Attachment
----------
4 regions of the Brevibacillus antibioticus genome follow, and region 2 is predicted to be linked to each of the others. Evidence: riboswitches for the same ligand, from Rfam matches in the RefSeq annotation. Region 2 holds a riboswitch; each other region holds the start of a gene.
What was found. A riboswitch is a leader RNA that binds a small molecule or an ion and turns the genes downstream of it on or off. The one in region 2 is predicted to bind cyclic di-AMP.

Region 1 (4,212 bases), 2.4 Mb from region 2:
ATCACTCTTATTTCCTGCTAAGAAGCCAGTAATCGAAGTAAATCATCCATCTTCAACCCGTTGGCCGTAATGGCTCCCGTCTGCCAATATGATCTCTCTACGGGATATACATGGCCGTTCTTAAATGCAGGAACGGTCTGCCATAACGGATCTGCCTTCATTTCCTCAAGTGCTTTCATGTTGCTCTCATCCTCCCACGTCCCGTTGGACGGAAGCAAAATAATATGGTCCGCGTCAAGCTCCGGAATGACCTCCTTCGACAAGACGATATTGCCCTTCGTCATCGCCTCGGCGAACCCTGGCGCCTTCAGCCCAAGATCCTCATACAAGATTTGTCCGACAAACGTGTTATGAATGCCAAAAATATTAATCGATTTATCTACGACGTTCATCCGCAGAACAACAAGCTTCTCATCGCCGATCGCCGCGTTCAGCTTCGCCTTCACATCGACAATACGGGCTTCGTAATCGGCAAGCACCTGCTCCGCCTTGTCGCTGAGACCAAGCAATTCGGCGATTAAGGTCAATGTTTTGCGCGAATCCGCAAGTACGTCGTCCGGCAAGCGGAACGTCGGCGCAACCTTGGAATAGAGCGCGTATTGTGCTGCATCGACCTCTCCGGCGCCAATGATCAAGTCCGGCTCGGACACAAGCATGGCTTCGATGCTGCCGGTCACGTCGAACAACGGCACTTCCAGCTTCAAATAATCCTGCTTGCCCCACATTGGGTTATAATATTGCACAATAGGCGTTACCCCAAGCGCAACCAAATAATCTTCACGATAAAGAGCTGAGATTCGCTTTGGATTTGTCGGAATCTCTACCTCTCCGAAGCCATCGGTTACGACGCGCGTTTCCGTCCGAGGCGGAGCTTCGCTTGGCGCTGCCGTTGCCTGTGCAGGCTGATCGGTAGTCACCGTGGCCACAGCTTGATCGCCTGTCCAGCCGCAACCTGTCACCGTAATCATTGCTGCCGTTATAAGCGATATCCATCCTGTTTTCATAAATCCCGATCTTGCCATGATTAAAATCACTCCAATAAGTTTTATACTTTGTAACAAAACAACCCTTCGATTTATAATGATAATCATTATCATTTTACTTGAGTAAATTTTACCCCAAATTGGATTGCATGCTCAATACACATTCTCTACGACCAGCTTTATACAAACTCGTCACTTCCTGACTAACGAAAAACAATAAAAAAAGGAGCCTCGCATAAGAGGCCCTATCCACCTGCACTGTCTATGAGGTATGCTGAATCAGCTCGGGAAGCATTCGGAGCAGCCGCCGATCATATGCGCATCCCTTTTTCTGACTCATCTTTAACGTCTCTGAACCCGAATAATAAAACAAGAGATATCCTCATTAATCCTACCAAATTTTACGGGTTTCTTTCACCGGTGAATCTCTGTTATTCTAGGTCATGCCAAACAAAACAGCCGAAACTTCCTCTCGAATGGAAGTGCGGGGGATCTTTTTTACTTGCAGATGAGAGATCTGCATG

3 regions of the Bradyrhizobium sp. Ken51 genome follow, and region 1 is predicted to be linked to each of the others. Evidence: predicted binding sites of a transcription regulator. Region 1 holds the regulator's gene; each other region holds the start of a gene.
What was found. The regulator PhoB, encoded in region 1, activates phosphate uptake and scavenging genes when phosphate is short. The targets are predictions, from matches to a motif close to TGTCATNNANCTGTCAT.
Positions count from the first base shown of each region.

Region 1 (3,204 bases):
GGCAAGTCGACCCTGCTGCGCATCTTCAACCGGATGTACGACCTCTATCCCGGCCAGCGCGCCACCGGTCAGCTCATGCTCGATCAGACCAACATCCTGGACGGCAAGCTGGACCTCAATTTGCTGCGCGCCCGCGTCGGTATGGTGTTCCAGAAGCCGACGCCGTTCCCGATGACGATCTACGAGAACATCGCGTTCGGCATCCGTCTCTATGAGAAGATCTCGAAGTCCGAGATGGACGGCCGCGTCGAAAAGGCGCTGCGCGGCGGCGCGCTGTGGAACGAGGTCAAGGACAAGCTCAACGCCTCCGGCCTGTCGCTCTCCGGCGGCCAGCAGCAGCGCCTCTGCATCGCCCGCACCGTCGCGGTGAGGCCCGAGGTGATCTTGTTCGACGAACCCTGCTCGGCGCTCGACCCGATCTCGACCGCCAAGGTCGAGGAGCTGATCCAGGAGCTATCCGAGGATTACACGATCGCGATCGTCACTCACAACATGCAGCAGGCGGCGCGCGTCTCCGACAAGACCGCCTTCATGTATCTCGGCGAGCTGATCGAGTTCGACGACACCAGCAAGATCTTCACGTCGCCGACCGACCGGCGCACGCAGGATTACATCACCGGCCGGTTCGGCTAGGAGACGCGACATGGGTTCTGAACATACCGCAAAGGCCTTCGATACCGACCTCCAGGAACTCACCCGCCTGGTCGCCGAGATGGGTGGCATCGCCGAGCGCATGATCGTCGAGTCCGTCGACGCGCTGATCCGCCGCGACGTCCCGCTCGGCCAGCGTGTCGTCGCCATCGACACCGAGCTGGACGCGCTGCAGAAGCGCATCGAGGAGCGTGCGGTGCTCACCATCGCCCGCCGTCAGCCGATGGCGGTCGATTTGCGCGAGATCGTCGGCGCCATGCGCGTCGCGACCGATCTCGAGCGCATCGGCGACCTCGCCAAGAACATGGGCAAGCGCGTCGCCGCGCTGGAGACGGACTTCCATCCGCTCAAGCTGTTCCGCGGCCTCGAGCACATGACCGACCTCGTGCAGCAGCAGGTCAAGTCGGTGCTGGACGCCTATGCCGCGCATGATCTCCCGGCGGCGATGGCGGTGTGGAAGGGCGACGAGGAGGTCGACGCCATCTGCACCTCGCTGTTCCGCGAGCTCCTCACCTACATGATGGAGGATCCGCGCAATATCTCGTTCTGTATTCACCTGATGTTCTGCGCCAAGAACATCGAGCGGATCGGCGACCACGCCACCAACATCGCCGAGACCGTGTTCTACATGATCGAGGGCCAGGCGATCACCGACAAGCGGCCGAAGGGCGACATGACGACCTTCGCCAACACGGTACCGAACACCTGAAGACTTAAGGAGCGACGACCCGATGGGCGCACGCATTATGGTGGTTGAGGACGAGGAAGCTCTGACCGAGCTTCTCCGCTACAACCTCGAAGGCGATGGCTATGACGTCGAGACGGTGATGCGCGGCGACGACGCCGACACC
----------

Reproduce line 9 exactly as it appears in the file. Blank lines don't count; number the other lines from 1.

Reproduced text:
GGCAAGTCGACCCTGCTGCGCATCTTCAACCGGATGTACGACCTCTATCCCGGCCAGCGCGCCACCGGTCAGCTCATGCTCGATCAGACCAACATCCTGGACGGCAAGCTGGACCTCAATTTGCTGCGCGCCCGCGTCGGTATGGTGTTCCAGAAGCCGACGCCGTTCCCGATGACGATCTACGAGAACATCGCGTTCGGCATCCGTCTCTATGAGAAGATCTCGAAGTCCGAGATGGACGGCCGCGTCGAAAAGGCGCTGCGCGGCGGCGCGCTGTGGAACGAGGTCAAGGACAAGCTCAACGCCTCCGGCCTGTCGCTCTCCGGCGGCCAGCAGCAGCGCCTCTGCATCGCCCGCACCGTCGCGGTGAGGCCCGAGGTGATCTTGTTCGACGAACCCTGCTCGGCGCTCGACCCGATCTCGACCGCCAAGGTCGAGGAGCTGATCCAGGAGCTATCCGAGGATTACACGATCGCGATCGTCACTCACAACATGCAGCAGGCGGCGCGCGTCTCCGACAAGACCGCCTTCATGTATCTCGGCGAGCTGATCGAGTTCGACGACACCAGCAAGATCTTCACGTCGCCGACCGACCGGCGCACGCAGGATTACATCACCGGCCGGTTCGGCTAGGAGACGCGACATGGGTTCTGAACATACCGCAAAGGCCTTCGATACCGACCTCCAGGAACTCACCCGCCTGGTCGCCGAGATGGGTGGCATCGCCGAGCGCATGATCGTCGAGTCCGTCGACGCGCTGATCCGCCGCGACGTCCCGCTCGGCCAGCGTGTCGTCGCCATCGACACCGAGCTGGACGCGCTGCAGAAGCGCATCGAGGAGCGTGCGGTGCTCACCATCGCCCGCCGTCAGCCGATGGCGGTCGATTTGCGCGAGATCGTCGGCGCCATGCGCGTCGCGACCGATCTCGAGCGCATCGGCGACCTCGCCAAGAACATGGGCAAGCGCGTCGCCGCGCTGGAGACGGACTTCCATCCGCTCAAGCTGTTCCGCGGCCTCGAGCACATGACCGACCTCGTGCAGCAGCAGGTCAAGTCGGTGCTGGACGCCTATGCCGCGCATGATCTCCCGGCGGCGATGGCGGTGTGGAAGGGCGACGAGGAGGTCGACGCCATCTGCACCTCGCTGTTCCGCGAGCTCCTCACCTACATGATGGAGGATCCGCGCAATATCTCGTTCTGTATTCACCTGATGTTCTGCGCCAAGAACATCGAGCGGATCGGCGACCACGCCACCAACATCGCCGAGACCGTGTTCTACATGATCGAGGGCCAGGCGATCACCGACAAGCGGCCGAAGGGCGACATGACGACCTTCGCCAACACGGTACCGAACACCTGAAGACTTAAGGAGCGACGACCCGATGGGCGCACGCATTATGGTGGTTGAGGACGAGGAAGCTCTGACCGAGCTTCTCCGCTACAACCTCGAAGGCGATGGCTATGACGTCGAGACGGTGATGCGCGGCGACGACGCCGACACC